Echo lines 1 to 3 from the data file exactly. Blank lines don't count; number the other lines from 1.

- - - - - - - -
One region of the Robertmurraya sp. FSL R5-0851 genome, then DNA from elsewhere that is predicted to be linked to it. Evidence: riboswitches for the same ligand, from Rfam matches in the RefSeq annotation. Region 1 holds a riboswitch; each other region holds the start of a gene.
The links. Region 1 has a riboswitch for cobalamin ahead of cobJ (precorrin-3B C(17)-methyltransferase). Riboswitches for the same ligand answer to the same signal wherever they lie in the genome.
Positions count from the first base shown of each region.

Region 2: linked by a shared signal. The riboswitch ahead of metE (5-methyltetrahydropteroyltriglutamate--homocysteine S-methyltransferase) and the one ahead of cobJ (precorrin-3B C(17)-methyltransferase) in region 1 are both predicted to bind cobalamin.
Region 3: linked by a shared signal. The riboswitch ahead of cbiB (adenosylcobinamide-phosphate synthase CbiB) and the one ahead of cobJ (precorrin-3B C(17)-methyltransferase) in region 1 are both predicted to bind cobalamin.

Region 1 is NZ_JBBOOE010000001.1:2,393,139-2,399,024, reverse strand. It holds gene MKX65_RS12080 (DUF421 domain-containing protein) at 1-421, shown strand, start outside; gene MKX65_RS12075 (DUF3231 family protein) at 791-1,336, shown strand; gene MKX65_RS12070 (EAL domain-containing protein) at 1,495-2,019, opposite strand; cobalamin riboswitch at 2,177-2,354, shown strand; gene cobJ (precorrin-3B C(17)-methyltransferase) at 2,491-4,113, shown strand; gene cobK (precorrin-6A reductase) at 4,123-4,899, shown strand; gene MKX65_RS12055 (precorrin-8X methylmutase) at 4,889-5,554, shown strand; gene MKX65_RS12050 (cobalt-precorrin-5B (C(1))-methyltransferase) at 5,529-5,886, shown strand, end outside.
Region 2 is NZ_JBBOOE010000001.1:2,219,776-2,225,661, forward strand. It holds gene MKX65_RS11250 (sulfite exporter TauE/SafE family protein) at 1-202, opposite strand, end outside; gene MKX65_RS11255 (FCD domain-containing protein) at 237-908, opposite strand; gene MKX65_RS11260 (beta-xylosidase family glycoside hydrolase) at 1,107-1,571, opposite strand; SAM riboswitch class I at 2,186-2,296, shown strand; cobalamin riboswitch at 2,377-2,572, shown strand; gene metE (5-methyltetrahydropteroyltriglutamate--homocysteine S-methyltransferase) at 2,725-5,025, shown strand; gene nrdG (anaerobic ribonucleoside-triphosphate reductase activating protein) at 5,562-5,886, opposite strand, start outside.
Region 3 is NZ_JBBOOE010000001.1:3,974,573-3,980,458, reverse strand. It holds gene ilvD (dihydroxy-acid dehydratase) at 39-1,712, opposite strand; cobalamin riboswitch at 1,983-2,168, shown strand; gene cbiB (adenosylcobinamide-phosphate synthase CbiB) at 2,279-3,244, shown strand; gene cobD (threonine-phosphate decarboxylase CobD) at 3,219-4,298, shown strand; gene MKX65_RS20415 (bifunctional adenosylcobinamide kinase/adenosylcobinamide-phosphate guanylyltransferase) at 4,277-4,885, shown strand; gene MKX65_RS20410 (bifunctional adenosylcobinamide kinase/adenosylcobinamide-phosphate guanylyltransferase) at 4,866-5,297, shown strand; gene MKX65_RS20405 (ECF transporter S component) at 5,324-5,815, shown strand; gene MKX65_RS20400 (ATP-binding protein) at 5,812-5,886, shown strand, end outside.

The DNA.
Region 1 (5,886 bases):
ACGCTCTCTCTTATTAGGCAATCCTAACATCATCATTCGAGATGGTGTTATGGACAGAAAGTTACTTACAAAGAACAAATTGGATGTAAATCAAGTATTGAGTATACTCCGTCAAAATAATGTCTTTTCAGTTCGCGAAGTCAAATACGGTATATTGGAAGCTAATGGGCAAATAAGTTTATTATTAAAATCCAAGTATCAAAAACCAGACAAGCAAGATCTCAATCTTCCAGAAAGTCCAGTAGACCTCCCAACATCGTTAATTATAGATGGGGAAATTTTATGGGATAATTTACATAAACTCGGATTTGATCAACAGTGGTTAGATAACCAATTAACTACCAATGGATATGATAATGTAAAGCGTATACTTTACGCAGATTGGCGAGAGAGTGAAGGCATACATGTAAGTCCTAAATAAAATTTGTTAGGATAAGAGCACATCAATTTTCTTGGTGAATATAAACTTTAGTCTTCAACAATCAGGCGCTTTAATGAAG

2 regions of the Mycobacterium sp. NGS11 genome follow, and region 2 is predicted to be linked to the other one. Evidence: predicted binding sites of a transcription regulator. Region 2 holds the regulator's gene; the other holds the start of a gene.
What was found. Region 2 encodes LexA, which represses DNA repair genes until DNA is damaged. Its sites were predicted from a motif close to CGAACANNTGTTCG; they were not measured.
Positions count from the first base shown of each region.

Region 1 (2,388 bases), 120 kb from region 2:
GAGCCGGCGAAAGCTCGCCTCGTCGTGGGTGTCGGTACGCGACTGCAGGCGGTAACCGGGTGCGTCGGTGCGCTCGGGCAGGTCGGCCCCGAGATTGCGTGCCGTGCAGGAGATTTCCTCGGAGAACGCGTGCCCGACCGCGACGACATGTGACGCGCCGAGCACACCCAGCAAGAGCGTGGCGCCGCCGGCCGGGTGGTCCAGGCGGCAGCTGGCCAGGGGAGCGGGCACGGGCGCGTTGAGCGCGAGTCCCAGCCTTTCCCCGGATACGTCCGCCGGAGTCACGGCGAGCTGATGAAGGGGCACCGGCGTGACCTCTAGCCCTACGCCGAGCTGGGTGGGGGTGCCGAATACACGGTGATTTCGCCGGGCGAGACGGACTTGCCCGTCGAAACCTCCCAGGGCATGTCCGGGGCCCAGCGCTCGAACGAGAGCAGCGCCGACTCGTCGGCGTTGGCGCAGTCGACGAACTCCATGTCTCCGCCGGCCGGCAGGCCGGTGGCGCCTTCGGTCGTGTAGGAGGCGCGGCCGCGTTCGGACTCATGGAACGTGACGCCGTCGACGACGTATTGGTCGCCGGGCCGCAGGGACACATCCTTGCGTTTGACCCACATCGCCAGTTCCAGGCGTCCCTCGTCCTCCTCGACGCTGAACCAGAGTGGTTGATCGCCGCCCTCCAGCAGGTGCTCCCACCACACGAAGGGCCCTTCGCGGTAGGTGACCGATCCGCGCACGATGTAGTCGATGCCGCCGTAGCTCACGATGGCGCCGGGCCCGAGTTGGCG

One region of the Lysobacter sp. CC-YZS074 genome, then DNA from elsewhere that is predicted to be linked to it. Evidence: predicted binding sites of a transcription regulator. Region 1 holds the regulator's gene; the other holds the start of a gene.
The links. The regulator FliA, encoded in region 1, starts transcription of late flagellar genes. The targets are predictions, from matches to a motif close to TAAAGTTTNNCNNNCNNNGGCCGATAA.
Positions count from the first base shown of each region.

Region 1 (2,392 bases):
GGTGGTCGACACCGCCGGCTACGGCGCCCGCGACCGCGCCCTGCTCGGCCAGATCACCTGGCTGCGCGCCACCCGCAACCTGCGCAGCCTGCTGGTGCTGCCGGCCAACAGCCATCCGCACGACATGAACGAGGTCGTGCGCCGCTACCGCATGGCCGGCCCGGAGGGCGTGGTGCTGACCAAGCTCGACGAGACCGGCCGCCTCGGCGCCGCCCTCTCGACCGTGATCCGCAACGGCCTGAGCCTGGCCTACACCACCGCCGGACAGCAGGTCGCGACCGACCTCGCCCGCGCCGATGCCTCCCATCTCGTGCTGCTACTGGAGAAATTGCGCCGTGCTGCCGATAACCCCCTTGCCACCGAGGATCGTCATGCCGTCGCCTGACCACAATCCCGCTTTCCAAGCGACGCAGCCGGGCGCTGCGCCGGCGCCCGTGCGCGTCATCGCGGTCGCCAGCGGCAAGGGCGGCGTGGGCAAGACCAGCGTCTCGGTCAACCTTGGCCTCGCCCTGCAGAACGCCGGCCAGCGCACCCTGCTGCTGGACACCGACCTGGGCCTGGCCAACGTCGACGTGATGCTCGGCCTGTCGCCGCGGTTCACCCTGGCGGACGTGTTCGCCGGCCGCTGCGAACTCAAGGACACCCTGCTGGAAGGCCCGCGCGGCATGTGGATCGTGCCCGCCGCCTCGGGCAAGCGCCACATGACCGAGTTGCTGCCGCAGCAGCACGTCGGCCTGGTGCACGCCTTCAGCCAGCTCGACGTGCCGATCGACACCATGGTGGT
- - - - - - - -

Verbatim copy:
One region of the Robertmurraya sp. FSL R5-0851 genome, then DNA from elsewhere that is predicted to be linked to it. Evidence: riboswitches for the same ligand, from Rfam matches in the RefSeq annotation. Region 1 holds a riboswitch; each other region holds the start of a gene.
The links. Region 1 has a riboswitch for cobalamin ahead of cobJ (precorrin-3B C(17)-methyltransferase). Riboswitches for the same ligand answer to the same signal wherever they lie in the genome.
Positions count from the first base shown of each region.